Both Wade and Logan find themselves responsible for the fates of children with dangerous powers who are being pursued by dangerous people. In both cases, they initially reject the children’s desire for a parental figure, but in both cases, when faced with a chance to turn away, they change their minds.

For two characters who are both male archetypes — revered in different ways, perhaps, but both displaying a degree of macho independence that gave them their following — the choice to have them confront fatherhood was a very interesting one. To both Wade and Logan, the prospect of parenting is both repulsive and secretly appealing. Fatherhood, then, represents an evolution for their characters: are they capable of being strong, heroic, snarky (in Wade’s case), and nurturing?

This choice in storytelling cements both Deadpool 2 and Logan as mature movies, even with Deadpool’s irreverent jokes. A hero is nothing if he cannot leave a legacy, and find the bearer of that legacy more worthy of life than himself.

deadpool death

Character death

The main difference between Logan and Deadpool 2’s handling of their heavy themes comes, funnily enough, in the same character moment: death.

Wade openly jokes about Logan’s selfish decision to die, since it made Logan beat Deadpool at the box office. Deadpool 2 is his way of getting back at him, by also dying… in the most overly-dramatic, drawn-out death scene of all time.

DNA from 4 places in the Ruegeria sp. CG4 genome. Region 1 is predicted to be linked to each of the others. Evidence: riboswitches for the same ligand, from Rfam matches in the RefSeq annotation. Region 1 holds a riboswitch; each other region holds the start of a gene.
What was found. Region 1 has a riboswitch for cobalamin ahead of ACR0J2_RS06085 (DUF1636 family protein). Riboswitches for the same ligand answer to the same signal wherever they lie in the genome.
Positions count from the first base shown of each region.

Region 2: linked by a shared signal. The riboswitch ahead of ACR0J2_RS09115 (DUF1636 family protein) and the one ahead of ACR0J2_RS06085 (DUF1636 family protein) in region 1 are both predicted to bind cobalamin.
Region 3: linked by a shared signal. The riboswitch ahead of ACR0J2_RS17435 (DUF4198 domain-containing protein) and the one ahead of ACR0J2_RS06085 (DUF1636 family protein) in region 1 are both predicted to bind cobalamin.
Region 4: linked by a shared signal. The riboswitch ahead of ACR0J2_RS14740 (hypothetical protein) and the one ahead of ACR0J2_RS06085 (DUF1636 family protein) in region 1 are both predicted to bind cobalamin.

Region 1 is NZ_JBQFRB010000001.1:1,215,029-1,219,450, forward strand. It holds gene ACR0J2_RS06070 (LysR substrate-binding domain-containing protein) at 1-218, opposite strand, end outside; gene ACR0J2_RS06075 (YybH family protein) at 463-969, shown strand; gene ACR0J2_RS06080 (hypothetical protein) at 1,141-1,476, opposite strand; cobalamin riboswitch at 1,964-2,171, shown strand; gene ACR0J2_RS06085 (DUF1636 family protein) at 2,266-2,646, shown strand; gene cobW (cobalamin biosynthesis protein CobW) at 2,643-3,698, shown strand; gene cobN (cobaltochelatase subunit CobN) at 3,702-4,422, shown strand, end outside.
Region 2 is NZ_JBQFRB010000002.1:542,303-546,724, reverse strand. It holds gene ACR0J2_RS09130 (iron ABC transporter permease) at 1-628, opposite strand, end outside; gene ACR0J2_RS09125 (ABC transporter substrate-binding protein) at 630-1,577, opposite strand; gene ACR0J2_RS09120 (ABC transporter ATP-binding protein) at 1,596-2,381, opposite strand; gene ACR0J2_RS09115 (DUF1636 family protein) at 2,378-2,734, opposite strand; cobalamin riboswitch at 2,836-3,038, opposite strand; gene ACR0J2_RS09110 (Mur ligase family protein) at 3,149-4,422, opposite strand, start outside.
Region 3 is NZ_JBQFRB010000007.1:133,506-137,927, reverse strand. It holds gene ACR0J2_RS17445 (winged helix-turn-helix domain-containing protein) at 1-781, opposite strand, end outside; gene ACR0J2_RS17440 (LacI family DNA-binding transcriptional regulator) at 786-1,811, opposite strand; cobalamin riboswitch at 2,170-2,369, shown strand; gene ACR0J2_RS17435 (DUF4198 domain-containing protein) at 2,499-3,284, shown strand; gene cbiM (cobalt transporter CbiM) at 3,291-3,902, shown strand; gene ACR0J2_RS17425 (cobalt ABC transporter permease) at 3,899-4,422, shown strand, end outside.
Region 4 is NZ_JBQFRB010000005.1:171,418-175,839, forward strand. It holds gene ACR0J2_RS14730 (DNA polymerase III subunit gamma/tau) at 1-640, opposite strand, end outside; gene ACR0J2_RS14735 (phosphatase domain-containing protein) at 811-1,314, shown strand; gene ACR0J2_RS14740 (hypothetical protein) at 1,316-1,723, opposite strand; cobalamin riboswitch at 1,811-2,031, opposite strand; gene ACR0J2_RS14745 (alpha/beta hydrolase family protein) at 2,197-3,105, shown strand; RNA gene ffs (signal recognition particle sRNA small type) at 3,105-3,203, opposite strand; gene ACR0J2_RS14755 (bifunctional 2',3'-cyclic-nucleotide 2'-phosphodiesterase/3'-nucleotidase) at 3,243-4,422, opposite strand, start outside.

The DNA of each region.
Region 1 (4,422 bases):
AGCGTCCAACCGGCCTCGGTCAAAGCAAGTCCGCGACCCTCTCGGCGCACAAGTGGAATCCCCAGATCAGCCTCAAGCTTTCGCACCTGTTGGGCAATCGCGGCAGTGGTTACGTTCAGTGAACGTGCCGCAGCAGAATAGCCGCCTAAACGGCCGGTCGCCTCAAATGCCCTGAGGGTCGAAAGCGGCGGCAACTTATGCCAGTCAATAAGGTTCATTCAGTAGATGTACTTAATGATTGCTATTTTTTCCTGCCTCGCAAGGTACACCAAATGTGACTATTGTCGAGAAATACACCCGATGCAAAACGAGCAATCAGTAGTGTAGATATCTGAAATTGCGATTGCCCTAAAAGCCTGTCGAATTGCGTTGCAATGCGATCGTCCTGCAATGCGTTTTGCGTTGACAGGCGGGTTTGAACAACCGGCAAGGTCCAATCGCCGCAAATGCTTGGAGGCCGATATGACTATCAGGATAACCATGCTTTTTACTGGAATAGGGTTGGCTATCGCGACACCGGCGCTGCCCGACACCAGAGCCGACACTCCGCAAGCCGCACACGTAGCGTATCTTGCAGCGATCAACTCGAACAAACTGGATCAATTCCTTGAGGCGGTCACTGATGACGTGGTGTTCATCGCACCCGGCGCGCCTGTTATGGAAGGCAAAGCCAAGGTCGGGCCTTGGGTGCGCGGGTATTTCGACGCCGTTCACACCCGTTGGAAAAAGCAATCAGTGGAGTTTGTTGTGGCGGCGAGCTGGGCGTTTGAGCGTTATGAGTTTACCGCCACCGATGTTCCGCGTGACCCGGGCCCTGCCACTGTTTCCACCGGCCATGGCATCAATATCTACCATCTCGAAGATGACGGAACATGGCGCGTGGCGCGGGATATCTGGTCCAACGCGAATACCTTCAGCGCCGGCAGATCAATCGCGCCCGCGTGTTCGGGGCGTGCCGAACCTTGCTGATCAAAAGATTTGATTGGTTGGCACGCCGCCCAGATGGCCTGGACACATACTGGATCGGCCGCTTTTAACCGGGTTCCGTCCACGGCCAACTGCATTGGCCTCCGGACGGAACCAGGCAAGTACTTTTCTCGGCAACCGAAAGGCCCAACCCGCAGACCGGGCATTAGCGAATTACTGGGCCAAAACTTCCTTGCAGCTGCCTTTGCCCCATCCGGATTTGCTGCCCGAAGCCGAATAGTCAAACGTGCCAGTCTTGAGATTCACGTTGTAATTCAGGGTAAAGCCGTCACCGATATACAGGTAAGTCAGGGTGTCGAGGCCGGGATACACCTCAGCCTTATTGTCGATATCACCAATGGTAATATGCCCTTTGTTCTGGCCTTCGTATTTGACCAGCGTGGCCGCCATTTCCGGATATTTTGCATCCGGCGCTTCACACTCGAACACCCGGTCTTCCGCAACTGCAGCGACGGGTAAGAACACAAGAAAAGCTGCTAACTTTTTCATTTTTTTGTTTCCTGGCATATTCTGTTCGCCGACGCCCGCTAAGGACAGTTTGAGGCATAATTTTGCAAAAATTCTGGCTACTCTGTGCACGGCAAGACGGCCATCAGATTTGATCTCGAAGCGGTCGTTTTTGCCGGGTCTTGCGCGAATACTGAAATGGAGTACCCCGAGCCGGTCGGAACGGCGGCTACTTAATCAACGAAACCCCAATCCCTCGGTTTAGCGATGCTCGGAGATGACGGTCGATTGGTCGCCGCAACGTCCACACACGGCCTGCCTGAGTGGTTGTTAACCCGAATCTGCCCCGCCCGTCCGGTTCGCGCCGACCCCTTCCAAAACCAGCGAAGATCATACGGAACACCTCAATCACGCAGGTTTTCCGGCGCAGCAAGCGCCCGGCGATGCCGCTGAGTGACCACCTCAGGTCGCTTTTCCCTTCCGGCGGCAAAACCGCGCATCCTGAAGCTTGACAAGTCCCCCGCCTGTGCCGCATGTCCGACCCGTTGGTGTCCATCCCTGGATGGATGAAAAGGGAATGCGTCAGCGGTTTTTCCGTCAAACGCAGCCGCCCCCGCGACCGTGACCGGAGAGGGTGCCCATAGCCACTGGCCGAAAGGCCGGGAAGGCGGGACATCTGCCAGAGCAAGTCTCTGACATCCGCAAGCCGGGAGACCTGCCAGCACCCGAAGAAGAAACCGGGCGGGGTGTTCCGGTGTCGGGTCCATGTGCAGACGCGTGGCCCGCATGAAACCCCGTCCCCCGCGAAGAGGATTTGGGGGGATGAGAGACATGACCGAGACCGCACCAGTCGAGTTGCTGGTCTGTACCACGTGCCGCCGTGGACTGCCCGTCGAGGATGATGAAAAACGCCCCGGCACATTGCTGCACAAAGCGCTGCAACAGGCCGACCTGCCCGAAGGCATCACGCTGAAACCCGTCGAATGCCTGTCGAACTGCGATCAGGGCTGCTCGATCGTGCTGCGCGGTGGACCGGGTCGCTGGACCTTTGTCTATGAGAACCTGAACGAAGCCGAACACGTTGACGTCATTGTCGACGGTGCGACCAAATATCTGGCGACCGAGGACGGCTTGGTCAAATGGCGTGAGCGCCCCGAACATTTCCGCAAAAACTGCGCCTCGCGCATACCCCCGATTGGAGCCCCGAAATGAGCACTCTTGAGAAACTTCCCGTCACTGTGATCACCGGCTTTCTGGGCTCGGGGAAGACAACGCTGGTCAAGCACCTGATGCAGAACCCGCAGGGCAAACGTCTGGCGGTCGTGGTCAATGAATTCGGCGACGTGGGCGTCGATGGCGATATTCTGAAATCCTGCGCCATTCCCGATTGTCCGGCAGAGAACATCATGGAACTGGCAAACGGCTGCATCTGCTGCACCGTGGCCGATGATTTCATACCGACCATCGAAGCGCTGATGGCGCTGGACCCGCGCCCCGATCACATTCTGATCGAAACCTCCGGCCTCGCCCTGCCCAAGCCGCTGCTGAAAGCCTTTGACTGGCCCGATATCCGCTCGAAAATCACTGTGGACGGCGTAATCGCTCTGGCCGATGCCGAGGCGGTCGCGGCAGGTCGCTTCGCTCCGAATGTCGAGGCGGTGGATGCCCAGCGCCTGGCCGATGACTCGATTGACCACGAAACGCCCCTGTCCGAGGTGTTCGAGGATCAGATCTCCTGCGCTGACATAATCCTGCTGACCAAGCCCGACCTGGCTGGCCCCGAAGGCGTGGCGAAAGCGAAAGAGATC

But while both characters sacrifice themselves for the child in their care, the choice has different meaning for Wade than it did for Logan. For Logan, it was a way of letting go of the grief that haunted him his entire life: a way of passing on the torch to the younger generations. After a long time playing Wolverine in the X-Men universe, it was his time to make way for a new kind of story.

Wade’s choice is in some ways simpler. Despite the loss of Vanessa, he is not completely alone; he’s spent the entire movie building a team, which has become a worthy reason to stay alive. His decision to sacrifice himself for Russell is out of love, which is why Cable sees fit to go back in time and avert his death, but it isn’t an inevitable occurrence. Neither is it the only way to end the story — while there are rumors that there might not be a third Deadpool movie, we’re still likely to get some kind of team-up in the future (Marvel won’t let him go so easily).

It’s fascinating to look at the parallels between these two films, and at how a character arc can be executed in different ways for two very different characters. Wade is almost the direct opposite from Logan, and yet in some ways, both he and Logan become similar people at the end of their stories.

But these similarities are also a testament to the originality of their characterization. We come away from Deadpool 2 with very different feelings than with Logan, and that’s a good thing. We need both kinds of films — both unapologetically radical and enjoyable in their own unique way.